A class action lawsuit in the United States against Grenfell Tower cladding manufacturer Arconic underscores how culpability for the fire that killed 72 is an open secret. It also reveals the extent to which the institutions of the British ruling class are going in order to prevent any pursuit of the guilty.

The case starkly reveals capitalism’s priority of profits over lives.

The suit, first filed one month after the fire of June 14, 2017 by shareholder Michael Brave, accuses Arconic of defrauding shareholders over its supply of cladding panels at Grenfell Tower. Brave is seeking to recoup “significant” shareholder losses stemming from the company’s failure to disclose its use of “highly flammable” Reynobond PE cladding panels prior to the fire.

Between June 14 and June 27, 2017—when the company finally announced it would stop selling the panels for use in high-rise blocks—Arconic’s share price fell 21 percent, reducing its market value by more than $2.5 billion. Prices rallied after the company’s announcement.

US shareholders commonly sue companies over unexpected stock price falls they believe could have been avoided. The suit alleges that the “precipitous decline” in share price after the fire cost them money.

Arconic was created in 2016 through a division of Alcoa Inc. into two independent companies. It makes vast profits manufacturing cladding panels, including ones that are highly combustible—showing revenues of $13 billion (£10.3 billion) in 2017, the year of the fire. The suit encompasses the decisions and actions of parent and offspring companies—one of the claims is that an inaccurate prospectus was provided for a $1.3 billion share issue in 2014—and alleges that there is some continuity in their boards.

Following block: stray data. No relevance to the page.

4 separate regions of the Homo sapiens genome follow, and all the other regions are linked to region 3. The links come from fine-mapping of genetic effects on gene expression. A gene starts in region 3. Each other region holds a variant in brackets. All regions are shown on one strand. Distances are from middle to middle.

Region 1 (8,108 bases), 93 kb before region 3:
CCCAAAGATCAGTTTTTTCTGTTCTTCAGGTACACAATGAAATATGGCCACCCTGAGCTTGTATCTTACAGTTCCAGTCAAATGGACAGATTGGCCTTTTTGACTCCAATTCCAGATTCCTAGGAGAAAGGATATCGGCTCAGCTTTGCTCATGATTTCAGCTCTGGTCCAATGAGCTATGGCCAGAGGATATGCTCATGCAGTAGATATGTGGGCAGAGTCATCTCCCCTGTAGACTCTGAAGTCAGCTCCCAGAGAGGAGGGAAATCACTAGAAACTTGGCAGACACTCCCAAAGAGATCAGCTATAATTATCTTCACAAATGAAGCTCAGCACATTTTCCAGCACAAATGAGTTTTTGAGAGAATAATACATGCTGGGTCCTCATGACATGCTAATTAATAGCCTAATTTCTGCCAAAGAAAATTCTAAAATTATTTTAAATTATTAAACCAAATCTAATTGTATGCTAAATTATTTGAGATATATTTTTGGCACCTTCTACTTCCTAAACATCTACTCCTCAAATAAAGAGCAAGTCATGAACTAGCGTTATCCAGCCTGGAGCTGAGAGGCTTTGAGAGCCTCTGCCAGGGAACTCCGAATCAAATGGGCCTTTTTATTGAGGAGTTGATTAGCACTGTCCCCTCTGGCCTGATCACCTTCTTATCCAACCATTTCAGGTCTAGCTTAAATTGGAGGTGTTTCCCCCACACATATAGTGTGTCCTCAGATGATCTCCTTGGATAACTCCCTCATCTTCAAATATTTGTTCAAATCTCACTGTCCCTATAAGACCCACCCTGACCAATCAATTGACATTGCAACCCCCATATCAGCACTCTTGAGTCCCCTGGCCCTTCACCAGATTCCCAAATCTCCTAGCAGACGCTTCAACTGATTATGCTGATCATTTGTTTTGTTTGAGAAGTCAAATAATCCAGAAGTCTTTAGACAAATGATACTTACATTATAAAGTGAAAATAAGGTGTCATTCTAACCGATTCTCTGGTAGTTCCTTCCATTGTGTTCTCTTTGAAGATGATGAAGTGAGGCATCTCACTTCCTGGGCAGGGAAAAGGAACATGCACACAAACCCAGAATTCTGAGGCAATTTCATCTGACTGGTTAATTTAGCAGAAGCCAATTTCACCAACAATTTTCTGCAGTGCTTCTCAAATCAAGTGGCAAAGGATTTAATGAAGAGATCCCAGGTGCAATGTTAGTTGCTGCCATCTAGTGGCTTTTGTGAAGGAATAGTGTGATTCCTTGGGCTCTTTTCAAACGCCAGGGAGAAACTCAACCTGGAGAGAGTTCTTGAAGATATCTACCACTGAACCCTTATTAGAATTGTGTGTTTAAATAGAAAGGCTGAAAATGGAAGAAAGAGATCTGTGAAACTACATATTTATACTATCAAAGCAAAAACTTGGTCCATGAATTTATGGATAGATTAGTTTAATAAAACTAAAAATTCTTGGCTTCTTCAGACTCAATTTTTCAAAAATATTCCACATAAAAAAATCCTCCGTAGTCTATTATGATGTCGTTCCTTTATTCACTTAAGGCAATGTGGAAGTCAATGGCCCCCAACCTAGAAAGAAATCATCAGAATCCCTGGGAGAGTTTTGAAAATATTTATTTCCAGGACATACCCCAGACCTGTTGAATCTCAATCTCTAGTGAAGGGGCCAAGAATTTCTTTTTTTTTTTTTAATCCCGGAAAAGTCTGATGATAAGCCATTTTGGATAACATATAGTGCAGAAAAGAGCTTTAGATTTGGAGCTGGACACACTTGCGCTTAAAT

Brave argued that shareholders had been deceived by inadequate disclosures over the panels. The suit’s starting point was that use of the panels significantly increased the risk of property damage, injury or death in buildings containing them. Brave described Arconic’s public statements as “materially false and misleading at all relevant times.”

Brave named as defendants Arconic’s former Chief Executive Klaus Kleinfeld and its current Chief Financial Officer, Kenneth Giacobbe, insisting they should be held liable for the content of public statements.

The suit’s scope has since expanded considerably and now includes banks alleged to have misled investors in underwriting the share issue, including the US arm of the Royal Bank of Scotland (RBS), Morgan Stanley, Credit Suisse, Citigroup, Goldman Sachs and others.